A recently GIA study on blue diamonds has netted a fascinating discovery: part of each such gem may have formed in the ocean. It is well known that these stone get their characteristic color from the element Boron present in them. However, researchers from GIA have now found that not only do these form at immense depths going up to 410 miles below the surface (making them unique in a way), but they also form in rocks which may have been floating in the oceans at some point.
Are Blue Diamonds Different for Forming at Such Depths?
While these stones do come from depths up to four times those of other diamonds’ formative spaces, they may not be completely unique in this. In other words, there is no guarantee that diamonds forming at these levels will primarily contain Boron, and as a result be blue when viewed under sunlight or normal light.
What Makes Blue Diamonds Special Then?
The formation of these stones in itself is a bit different, even considering all the slightly different ways natural diamonds of other colors are made over time. While most gem diamonds form between 90 and 125 miles, on the continental plate, others originate from below the environment, leading them to be classified as “sublithospheric”.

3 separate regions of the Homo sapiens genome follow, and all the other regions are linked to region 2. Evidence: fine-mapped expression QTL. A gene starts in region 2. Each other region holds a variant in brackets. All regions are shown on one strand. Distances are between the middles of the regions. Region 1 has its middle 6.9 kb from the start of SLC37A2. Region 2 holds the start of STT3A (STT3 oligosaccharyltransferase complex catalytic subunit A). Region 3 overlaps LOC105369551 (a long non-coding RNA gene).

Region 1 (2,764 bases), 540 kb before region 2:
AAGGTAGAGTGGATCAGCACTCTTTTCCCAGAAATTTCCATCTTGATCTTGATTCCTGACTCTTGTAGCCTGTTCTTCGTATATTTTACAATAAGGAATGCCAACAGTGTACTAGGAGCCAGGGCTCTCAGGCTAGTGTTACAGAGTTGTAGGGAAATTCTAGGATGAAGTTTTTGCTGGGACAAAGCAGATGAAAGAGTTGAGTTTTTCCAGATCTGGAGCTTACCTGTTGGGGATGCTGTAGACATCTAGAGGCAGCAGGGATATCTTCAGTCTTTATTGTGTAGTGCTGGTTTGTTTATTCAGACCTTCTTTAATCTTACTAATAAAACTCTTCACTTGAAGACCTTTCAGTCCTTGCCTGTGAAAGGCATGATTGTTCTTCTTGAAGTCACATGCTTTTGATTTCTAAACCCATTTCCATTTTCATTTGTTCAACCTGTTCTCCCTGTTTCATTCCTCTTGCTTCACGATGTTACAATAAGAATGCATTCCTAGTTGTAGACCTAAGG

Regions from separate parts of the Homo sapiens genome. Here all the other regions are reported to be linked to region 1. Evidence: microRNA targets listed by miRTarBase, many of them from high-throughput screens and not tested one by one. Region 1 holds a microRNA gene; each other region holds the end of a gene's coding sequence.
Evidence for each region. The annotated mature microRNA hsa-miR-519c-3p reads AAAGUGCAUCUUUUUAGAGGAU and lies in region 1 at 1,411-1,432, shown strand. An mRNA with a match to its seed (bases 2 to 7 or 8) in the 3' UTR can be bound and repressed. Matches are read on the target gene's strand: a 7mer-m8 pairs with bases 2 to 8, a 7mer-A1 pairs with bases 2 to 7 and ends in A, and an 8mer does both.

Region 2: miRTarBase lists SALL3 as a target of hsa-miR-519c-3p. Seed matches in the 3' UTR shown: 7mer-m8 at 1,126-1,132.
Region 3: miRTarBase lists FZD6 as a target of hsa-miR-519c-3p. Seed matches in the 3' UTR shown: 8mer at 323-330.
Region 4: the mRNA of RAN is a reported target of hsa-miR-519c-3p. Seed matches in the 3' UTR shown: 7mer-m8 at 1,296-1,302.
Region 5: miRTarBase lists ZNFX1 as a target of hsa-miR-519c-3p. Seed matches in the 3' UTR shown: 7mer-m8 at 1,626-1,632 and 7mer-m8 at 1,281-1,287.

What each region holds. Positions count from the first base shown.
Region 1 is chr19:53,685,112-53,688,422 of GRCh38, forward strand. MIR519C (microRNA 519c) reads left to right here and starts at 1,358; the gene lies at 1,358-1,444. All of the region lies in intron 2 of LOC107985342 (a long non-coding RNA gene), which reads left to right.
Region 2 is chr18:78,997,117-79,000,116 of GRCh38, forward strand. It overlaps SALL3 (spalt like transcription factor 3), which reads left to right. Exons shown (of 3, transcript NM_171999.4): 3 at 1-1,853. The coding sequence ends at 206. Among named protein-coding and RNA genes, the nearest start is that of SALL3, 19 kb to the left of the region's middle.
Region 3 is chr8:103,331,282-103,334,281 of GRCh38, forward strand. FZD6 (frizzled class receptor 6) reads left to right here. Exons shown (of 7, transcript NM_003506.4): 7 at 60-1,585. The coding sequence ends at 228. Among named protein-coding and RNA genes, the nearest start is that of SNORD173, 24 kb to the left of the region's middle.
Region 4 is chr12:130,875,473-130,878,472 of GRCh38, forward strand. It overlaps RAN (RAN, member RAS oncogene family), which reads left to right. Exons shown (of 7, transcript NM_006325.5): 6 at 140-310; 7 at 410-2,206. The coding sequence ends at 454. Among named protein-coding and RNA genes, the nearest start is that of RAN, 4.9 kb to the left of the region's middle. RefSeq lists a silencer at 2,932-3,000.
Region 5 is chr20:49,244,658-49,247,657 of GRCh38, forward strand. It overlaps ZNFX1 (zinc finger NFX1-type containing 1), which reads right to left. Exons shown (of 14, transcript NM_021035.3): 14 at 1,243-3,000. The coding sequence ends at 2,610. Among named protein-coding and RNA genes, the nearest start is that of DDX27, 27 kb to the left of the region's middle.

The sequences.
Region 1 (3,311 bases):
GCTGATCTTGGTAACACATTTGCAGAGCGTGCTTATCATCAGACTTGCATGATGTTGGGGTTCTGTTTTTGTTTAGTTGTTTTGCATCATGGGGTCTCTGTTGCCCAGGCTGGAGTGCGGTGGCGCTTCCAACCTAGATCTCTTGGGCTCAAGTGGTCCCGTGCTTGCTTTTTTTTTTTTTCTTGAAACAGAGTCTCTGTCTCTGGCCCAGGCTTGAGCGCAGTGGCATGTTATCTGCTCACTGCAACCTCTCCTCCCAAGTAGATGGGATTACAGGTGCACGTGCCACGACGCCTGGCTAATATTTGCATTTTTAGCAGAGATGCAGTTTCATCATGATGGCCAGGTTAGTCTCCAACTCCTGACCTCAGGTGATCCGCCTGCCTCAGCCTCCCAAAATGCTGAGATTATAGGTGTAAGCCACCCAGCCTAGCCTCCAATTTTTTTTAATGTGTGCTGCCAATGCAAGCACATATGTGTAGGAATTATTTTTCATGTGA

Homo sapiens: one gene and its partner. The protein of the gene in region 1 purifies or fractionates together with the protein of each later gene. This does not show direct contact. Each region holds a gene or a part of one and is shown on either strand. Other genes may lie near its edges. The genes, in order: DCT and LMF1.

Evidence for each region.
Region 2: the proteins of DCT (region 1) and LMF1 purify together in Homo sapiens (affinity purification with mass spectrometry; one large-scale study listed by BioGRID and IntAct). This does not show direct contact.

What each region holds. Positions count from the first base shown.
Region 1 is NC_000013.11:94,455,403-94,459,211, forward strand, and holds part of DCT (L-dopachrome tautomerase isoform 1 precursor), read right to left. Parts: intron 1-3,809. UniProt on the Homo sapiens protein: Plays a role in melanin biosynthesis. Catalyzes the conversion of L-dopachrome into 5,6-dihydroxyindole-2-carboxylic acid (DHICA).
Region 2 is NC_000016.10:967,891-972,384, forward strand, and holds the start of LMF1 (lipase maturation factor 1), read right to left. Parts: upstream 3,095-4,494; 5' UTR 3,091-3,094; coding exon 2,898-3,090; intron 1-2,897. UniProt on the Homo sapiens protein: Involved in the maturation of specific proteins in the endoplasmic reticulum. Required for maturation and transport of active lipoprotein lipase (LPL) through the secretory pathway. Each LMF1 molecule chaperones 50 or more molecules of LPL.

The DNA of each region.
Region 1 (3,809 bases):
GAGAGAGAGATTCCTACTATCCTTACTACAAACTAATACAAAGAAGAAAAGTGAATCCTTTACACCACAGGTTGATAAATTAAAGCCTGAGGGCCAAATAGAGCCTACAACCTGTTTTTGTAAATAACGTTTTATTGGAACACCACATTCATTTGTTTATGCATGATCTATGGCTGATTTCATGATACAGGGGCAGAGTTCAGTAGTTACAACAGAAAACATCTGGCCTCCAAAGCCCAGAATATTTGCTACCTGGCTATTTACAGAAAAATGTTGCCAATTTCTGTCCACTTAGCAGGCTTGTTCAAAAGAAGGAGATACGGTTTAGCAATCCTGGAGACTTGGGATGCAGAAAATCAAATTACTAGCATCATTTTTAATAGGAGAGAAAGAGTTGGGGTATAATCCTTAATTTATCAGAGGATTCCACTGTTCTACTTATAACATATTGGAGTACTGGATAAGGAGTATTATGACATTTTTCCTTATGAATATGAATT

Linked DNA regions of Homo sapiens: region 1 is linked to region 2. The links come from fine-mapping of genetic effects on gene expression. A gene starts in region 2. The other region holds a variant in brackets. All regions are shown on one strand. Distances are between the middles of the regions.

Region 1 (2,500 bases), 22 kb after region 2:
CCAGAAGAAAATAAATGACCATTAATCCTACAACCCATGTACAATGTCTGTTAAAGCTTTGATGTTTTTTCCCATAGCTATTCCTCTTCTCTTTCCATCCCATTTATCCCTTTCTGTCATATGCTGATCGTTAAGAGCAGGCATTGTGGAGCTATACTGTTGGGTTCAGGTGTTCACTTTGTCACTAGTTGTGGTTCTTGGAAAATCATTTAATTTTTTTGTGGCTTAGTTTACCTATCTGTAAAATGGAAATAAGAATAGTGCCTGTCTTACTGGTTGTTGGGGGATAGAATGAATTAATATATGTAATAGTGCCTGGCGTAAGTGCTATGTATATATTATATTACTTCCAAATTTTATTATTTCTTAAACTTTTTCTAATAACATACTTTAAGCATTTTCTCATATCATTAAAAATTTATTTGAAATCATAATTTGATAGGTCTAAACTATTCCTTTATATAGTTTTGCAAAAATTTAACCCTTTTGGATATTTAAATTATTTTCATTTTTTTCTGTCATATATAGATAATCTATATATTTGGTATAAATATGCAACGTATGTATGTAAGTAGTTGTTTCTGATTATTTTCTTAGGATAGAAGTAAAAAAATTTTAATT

Where Does the Boron in Blue Diamonds Come from?
No one has conclusively proven where the Boron in blue diamonds originates, but GIA has a reasonably good hypothesis for this. Because the rock surrounding these stones are probably oceanic in nature, it follows that these may have been sunken down (subducted) from what used to be oceanic tectonic plates at one time. The Boron may initially have existed in the ocean, and become attached to the lowest-lying rocks. When the latter got carried in, this element may have “hitched a ride” down. For the broader scientific community, this opens up avenues into finding Boron below the surface, and maybe also water.
What Could This Mean for a Jewelry Buyer?
Nothing has changed, expect maybe that there is a reasonable chance now that some part of blue diamonds owe their origins to the ocean floor. This makes these gems much more attractive to people who have a leaning towards the water element and related aesthetics, and any raised demand in the diamond industry is likely to drive up their market value.